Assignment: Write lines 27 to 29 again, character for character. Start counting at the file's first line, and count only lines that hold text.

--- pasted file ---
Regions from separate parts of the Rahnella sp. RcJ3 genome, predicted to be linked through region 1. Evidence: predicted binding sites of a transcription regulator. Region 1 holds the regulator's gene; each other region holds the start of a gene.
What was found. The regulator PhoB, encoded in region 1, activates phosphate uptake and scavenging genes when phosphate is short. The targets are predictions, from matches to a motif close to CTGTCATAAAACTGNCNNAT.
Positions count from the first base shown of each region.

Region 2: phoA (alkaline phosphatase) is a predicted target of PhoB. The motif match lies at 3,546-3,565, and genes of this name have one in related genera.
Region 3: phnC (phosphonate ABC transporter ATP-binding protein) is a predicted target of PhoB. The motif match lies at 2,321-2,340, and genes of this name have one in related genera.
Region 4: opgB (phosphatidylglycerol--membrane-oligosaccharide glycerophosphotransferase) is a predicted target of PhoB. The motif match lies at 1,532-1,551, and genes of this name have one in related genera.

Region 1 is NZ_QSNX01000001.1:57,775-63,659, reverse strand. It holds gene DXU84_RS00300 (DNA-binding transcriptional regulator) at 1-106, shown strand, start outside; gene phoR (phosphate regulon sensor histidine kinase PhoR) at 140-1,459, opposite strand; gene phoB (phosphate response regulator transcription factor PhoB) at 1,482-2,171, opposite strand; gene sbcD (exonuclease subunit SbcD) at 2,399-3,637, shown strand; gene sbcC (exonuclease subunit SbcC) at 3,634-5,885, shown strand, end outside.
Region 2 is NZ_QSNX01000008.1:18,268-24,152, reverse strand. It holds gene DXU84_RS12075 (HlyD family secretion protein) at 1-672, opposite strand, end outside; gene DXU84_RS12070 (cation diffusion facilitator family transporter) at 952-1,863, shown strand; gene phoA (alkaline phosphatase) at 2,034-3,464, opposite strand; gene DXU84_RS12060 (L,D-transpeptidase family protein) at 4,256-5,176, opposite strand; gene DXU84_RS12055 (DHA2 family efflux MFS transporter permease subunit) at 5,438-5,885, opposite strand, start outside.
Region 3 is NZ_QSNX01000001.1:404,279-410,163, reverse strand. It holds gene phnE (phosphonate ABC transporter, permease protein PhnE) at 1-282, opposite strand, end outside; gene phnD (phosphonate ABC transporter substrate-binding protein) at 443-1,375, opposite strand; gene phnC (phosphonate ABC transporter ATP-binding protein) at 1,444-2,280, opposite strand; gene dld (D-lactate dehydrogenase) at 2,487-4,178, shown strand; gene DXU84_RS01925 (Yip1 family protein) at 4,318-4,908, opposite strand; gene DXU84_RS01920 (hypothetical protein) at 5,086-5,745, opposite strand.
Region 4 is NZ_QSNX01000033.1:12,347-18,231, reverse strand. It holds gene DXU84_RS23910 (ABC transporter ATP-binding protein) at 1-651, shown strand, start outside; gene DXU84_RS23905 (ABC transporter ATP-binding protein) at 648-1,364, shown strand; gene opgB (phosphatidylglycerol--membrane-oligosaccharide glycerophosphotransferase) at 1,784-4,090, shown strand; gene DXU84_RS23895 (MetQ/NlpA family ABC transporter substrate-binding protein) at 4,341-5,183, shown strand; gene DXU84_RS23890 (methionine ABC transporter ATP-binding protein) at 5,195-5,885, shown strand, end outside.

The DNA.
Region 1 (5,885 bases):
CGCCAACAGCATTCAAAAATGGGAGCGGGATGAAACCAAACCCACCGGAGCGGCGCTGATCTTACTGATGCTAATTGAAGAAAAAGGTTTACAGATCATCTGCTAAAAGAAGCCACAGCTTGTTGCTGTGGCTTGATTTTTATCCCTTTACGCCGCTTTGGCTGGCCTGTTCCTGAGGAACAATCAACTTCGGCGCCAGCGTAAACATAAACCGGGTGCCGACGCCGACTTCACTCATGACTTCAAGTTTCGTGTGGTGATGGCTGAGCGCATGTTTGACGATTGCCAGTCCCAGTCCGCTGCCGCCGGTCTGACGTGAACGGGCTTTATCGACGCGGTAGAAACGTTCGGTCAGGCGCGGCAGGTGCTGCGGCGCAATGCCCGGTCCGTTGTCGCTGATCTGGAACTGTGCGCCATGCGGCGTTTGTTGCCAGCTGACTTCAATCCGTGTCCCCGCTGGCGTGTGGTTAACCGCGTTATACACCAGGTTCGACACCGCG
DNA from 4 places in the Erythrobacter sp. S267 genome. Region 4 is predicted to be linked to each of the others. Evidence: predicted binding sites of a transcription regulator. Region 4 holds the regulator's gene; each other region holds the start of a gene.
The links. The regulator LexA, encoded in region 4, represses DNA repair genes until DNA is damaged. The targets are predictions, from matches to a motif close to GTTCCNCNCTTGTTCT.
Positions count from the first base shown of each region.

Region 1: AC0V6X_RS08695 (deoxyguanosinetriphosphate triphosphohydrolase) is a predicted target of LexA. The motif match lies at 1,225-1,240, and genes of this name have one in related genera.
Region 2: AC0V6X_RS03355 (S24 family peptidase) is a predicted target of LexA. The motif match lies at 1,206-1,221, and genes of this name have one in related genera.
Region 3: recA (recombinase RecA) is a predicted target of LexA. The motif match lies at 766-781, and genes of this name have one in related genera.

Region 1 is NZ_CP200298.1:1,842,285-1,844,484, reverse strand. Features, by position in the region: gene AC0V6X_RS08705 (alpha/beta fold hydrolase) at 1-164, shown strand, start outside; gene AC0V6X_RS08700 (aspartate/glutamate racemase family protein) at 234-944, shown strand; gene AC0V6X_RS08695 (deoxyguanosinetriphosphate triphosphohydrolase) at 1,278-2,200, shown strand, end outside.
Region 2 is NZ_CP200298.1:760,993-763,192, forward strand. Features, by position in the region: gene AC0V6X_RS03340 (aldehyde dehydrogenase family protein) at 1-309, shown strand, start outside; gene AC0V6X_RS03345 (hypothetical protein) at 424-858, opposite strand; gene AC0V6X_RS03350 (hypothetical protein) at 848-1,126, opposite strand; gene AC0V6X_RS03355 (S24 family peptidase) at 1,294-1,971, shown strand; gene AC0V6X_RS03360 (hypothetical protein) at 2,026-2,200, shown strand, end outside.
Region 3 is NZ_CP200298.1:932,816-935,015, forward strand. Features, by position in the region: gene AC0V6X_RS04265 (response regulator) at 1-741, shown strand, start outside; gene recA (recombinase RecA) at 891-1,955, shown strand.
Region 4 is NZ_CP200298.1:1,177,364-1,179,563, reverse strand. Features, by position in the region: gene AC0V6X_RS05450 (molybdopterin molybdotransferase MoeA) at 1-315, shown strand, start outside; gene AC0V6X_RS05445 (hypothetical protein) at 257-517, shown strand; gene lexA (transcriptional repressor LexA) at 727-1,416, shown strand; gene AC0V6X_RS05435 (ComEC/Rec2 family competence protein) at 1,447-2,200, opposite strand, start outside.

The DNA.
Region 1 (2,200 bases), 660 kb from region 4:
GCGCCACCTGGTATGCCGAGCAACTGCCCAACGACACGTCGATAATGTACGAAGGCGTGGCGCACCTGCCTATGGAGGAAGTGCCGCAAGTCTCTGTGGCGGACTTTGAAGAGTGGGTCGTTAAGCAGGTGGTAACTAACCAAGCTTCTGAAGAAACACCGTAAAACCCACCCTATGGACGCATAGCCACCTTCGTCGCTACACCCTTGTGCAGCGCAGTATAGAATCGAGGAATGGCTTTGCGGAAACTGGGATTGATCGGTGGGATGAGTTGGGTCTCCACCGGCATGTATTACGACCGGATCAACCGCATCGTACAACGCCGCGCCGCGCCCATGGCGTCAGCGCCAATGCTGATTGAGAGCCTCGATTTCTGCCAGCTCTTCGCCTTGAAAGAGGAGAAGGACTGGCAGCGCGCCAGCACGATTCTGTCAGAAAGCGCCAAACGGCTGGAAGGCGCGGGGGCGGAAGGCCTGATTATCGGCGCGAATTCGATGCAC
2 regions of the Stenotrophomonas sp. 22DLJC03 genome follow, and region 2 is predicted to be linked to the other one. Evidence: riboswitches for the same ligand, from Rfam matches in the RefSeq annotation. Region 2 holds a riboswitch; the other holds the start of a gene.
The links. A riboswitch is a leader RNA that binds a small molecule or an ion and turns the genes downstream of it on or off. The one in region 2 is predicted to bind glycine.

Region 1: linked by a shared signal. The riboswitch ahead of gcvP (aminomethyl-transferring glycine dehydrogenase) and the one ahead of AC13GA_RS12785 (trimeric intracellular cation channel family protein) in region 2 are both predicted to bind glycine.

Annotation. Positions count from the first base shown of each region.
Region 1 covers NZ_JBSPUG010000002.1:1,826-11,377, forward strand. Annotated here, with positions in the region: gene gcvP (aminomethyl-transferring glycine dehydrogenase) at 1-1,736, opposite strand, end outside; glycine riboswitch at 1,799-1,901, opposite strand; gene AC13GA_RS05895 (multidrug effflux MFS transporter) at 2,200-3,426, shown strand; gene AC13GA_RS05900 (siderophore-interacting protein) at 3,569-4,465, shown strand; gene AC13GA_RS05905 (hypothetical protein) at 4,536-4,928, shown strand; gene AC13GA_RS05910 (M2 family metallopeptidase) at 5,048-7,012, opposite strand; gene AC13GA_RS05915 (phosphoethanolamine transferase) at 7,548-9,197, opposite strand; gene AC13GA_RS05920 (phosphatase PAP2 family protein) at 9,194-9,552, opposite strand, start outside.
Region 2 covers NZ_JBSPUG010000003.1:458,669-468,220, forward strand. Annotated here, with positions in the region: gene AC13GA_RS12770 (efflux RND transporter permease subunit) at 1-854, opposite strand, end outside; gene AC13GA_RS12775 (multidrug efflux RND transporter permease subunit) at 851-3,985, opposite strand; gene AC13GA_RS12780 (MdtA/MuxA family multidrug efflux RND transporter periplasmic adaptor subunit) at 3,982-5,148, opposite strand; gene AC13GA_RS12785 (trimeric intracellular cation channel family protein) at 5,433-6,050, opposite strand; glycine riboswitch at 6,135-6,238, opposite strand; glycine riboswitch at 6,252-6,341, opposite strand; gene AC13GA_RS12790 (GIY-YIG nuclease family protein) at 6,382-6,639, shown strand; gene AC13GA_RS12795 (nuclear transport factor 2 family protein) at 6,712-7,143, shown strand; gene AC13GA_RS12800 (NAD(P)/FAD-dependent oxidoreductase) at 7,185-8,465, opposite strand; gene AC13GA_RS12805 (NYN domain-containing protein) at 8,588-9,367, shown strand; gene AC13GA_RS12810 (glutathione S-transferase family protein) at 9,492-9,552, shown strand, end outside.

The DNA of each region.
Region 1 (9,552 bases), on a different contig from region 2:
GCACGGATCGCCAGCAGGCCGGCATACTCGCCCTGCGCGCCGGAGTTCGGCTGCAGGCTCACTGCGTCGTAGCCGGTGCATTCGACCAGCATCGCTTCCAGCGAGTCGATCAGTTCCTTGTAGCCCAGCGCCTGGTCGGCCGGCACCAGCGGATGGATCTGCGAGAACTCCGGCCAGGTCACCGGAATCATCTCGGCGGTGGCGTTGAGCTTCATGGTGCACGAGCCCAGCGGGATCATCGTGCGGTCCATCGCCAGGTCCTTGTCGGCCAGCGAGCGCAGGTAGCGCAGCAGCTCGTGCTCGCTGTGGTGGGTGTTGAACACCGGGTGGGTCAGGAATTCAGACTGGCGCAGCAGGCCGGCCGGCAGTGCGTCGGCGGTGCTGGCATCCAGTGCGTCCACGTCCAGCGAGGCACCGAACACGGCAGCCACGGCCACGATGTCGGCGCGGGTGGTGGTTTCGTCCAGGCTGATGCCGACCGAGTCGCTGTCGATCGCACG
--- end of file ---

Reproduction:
2 regions of the Stenotrophomonas sp. 22DLJC03 genome follow, and region 2 is predicted to be linked to the other one. Evidence: riboswitches for the same ligand, from Rfam matches in the RefSeq annotation. Region 2 holds a riboswitch; the other holds the start of a gene.
The links. A riboswitch is a leader RNA that binds a small molecule or an ion and turns the genes downstream of it on or off. The one in region 2 is predicted to bind glycine.

Region 1: linked by a shared signal. The riboswitch ahead of gcvP (aminomethyl-transferring glycine dehydrogenase) and the one ahead of AC13GA_RS12785 (trimeric intracellular cation channel family protein) in region 2 are both predicted to bind glycine.